March is a tricky month for predicting flowers. The weather prognosticators have gotten a little better over the years, but predicting more than two weeks in advance can be a dangerous business. We can all remember years when a long period of mild weather over the winter is suddenly interrupted by an unexpected plunge into the deep freeze just as flowers are opening. I recall one year when the International Magnolia Society had their meeting in Seattle in mid March and the whole Georgia-Puget Basin (what we now call the Salish Sea) was affected the same week by a serious Arctic blast. The magnolia group toured the Botanical Garden the next day and all I can remember is blacked buds. The Ides of March (March 15th) brought Julius Caesar bad luck (indeed, the very worst kind of luck), but thankfully, killing frosts are rare in mid March at UBC. And judging by the numbers of flower buds visible on our trees, 2018 will go down as one of the better years for large flowered magnolia flowers.
Magnolias are among the most ancient of flowering plant lineages. There are a number of characteristics that indicate this, including that the flower parts are spirally arranged, rather than in definite whorls, and that the showy, outer flower parts are not differentiated into separate sepals and petals, as they are with the flowers of most recently evolved plants. The name for these undifferentiated petal-like structures is tepals. As well, Magnolia flowers are pollinated almost exclusively by pollen-feeding beetles. Magnolias are not adapted to pollination by bees or other modern insects, which partly explains why the flowers are so large and sturdy and produce little or no nectar.
Among the earliest to flower in the Botanical Garden, usually in mid to late March, are selections of Magnolia sprengeri. Professor Sprenger’s magnolia is from the mountains of central China and is considered the cold-hardiest of the large-flowered Asian magnolia species. It is similar to Magnolia campbellii, but has later-opening, less symmetrical flowers. People generally recognize this species by its comparatively long and narrow tepals, which are usually pink or rose pink on the outside and creamy white toward the inside. This describes Magnolia sprengeri var. diva—the other botanical variety, M. sprengeri var. elongata has tepals that are creamy white on both sides. Prior to flowering, Magnolia sprengeri can also be recognized by the almost horizontal posture of its large, fuzzy, yellowish grey flower buds. When trees are in flower, there is often an overwhelming fragrance of wintergreen or chewing gum in the vicinity.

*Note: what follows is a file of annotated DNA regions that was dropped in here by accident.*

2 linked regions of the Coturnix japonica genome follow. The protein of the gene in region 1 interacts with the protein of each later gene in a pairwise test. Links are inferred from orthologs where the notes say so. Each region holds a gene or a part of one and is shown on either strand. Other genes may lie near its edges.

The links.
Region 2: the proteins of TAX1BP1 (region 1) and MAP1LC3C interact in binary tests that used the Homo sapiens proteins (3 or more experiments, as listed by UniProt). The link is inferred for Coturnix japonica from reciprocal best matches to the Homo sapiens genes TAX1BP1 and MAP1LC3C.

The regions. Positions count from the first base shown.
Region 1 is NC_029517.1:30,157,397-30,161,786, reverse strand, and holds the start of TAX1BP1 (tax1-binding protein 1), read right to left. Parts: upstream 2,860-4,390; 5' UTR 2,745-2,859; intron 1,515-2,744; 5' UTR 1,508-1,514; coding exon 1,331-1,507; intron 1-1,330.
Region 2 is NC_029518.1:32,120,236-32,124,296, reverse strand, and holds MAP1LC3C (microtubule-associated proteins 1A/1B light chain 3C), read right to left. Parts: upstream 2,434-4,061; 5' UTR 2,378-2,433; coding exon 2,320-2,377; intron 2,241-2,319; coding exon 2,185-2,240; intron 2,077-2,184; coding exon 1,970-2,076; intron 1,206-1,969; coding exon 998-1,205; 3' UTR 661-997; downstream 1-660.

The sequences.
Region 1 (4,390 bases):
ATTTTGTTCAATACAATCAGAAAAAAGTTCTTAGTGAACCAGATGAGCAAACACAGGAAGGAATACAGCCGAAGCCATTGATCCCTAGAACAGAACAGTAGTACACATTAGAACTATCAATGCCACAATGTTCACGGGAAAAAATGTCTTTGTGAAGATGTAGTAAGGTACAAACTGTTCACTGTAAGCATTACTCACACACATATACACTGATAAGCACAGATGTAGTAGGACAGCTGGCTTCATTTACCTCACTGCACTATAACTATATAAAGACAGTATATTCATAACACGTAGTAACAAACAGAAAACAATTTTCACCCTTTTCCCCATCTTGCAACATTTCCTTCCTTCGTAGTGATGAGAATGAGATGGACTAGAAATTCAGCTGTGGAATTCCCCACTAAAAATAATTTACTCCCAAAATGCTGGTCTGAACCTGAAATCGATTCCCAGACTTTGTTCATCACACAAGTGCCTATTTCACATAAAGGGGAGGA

There are a number of selections of the popular M. sprengeri var. diva in gardens. Located just inside the David C. Lam Asian Garden on Upper Asian Way is a seedling of the famous cultivar ‘Copeland Court’, which is noted for its rosy-purple-backed tepals and intoxicating fragrance. Our plant more resembles the wild form of var. diva with its massive structure and large, rich rosy-pink-backed tepals. ‘Eric Savill’ is another garden seedling selection of var. diva, but with extraordinary hot-pink-backed, rumpled tepals. Once open, the strong pink bleeds through to the inside, making the flowers, which are some 25 cm (10″) , look like melting raspberry-ripple ice-cream. There are two specimens in the Garden. One is near the west end of the boardwalk by the Ting, and the other—a much slenderer, taller tree—at the west end of the parking lot. Behold the Ides of March when the magnolias are blooming.
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Submitted by: Douglas Justice, Associate Director, Horticulture and Collections